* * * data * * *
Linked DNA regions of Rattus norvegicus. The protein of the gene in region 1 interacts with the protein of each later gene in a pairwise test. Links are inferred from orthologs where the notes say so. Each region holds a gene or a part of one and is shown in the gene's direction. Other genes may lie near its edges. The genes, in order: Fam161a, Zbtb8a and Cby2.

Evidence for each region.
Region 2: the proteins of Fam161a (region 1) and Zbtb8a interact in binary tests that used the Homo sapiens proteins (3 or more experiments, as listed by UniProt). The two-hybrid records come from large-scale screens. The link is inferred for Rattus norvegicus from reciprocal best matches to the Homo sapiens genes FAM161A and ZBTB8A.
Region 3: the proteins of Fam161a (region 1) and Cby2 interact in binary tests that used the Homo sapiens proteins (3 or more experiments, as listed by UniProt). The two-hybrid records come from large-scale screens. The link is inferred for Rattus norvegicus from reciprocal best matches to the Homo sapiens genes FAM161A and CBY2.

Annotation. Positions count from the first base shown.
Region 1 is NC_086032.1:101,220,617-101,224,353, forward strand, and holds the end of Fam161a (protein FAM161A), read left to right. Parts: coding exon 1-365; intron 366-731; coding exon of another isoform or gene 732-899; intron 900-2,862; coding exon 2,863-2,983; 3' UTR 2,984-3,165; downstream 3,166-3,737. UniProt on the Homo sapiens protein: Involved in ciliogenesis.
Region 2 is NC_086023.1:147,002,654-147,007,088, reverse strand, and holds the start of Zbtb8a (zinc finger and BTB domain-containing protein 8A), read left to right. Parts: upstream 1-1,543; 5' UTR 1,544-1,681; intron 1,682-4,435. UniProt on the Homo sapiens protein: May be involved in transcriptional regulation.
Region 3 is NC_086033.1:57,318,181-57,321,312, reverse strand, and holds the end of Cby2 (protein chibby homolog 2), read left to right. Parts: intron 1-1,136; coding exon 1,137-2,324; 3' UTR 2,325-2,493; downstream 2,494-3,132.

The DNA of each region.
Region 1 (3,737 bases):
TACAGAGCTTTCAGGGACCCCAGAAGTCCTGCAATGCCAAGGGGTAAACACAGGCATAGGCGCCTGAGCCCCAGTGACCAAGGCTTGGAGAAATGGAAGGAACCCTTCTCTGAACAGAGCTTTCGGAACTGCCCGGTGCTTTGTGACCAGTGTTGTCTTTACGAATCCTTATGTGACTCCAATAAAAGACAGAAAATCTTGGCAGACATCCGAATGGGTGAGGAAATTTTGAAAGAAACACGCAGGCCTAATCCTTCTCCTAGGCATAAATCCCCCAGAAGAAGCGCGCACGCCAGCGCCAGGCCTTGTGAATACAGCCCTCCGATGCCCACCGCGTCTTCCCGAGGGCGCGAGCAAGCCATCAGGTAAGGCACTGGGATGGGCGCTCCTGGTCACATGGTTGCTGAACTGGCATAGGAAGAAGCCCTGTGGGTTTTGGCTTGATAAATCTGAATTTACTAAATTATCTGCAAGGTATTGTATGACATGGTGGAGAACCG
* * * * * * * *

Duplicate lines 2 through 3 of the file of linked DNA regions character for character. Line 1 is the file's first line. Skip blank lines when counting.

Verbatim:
Evidence for each region.
Region 2: the proteins of Fam161a (region 1) and Zbtb8a interact in binary tests that used the Homo sapiens proteins (3 or more experiments, as listed by UniProt). The two-hybrid records come from large-scale screens. The link is inferred for Rattus norvegicus from reciprocal best matches to the Homo sapiens genes FAM161A and ZBTB8A.